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How Will Ontario Courts Compensate My Child After a Birth Injury?


A catastrophic birth injury can rob your child of his or her future even before your child take a breath in this world. Parents who planned to celebrate the arrival of their new baby instead must face the question of how to pay for a lifetime of medical care for a severely injured child. In many cases, such questions also include assessing the potential liability of the doctor or hospital that oversaw the delivery. Medical malpractice is a leading cause of birth injuries, and when parents can prove that was the case, they are entitled to recover significant economic damages from the responsible parties.

Butler v. Royal Victoria Hospital: Child Suffers Cerebral Palsy Following Birth Nurse’s Errors

Birth injury cases are seldom straightforward. Even when a medical provider admits liability, they may still challenge the nature and extent of the available damages. This is further complicated by the fact it is often difficult to quantify the exact impact of a lifelong injury.

Recently, the Court of Appeal for Ontario addressed a tragic case involving a now-11-year-old girl who was born with cerebral palsy. The girl was born in 2007 together with her twin brother. The brother was delivered vaginally without apparent incident. But the girl was delivered by Cesarean section after nurses at the hospital artificially ruptured her membranes. The rupturing “resulted in a compression of the umbilical cord for some 25 minutes,” according to court records.

Within half an hour of birth, the girl suffered “seizure-like activity.” She was also unable to move her limbs spontaneously for approximately three hours. Subsequent tests revealed the girl experienced “perinatal asphyxia” — that is to say, deprivation of oxygen — that was diagnosed as “very severe” by her paediatric neurologist. About a year after birth, the girl was formally diagnosed with cerebral palsy.

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In effect, the girl suffered severe brain damage at birth. As a result, according to her parents’ subsequent medical malpractice lawsuit, the girl sustained “serious and permanent” damage to her “gross and fine motor skills, speech, cognition, learning and behaviour.” She will never be in a position to live independently without 24-hour care. It also goes without saying the girl will never be able to attend normal schools or university, or to be employed in the job market.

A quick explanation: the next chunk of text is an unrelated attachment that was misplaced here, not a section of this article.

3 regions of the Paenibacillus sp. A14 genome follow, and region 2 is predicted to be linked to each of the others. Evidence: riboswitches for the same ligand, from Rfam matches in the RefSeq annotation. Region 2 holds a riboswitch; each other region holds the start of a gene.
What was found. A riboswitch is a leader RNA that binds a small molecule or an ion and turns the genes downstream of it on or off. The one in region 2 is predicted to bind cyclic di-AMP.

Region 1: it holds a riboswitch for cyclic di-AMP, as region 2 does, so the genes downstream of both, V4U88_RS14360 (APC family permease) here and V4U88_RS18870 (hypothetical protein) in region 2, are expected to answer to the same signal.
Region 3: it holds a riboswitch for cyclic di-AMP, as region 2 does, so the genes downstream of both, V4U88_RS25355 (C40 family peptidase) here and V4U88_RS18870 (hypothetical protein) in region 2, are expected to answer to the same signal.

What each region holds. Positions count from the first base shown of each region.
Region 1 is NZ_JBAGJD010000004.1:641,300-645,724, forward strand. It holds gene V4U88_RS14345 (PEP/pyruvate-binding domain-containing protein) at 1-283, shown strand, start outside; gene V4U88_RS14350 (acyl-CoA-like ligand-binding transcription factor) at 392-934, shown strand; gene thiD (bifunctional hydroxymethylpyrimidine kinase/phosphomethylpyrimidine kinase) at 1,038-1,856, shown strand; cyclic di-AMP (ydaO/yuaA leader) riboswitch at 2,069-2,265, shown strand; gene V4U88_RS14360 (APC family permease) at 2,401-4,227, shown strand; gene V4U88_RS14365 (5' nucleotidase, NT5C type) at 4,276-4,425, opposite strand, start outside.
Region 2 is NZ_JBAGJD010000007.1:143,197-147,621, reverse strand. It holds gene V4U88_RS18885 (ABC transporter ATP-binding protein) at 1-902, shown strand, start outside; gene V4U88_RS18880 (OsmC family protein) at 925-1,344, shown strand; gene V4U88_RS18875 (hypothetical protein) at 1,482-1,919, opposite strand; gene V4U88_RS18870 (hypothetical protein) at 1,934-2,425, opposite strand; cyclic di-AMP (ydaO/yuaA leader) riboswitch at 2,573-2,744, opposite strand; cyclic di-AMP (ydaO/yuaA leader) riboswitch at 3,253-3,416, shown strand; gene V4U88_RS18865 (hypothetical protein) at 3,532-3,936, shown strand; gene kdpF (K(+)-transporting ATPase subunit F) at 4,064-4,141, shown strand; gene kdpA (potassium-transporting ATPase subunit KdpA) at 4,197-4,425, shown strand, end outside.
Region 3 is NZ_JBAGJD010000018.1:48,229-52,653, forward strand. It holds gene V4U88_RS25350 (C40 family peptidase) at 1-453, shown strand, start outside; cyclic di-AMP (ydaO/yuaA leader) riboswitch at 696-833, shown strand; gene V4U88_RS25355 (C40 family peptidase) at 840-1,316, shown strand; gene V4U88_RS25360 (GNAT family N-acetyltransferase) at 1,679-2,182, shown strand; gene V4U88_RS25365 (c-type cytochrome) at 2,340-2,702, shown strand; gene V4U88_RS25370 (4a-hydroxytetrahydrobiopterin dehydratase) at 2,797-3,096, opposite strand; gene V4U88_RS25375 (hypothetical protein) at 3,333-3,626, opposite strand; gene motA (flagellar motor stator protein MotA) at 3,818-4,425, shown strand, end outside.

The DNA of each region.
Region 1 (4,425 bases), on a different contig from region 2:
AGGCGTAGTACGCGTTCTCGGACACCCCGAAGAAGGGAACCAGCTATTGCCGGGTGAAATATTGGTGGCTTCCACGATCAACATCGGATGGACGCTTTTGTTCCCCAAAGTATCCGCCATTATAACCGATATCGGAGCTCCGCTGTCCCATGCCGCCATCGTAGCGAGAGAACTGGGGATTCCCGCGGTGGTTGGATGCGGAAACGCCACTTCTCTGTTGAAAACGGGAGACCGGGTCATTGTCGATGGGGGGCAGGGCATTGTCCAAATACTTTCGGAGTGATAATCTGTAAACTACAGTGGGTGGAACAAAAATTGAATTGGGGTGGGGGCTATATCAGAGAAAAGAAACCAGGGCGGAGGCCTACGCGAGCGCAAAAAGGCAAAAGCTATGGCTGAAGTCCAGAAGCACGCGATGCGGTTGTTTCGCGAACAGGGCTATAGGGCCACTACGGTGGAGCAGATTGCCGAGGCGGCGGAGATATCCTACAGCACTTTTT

Hospital Tries to Blame Victim’s Learning Disability on “Genetic” ADHD

At trial before Justice John R. McCarthy of the Ontario Superior Court of Justice, the defendants — the hospital and medical staff who delivered the girl — admitted that they erred in rupturing the membranes during delivery. They denied the parents could establish this mistake was the “but for” cause of their daughter’s asphyxia or the development of her cerebral palsy, however.

The defense further attempted to shift blame to the parents. They pointed to the parents’ “refusal to have [their daughter] participate in behavioural therapy” or undergo genetic testing that might have revealed she suffered from an inherited condition, such as attention deficit hyperactivity disorder (ADHD), that was the real cause of her present learning disabilities. The defendants further stipulated that even if damages were justified as a consequence of their negligence, the parents “greatly exaggerated” their daughter’s limitations and “gross and fine motor skills, speech, cognition, learning and behaviour.”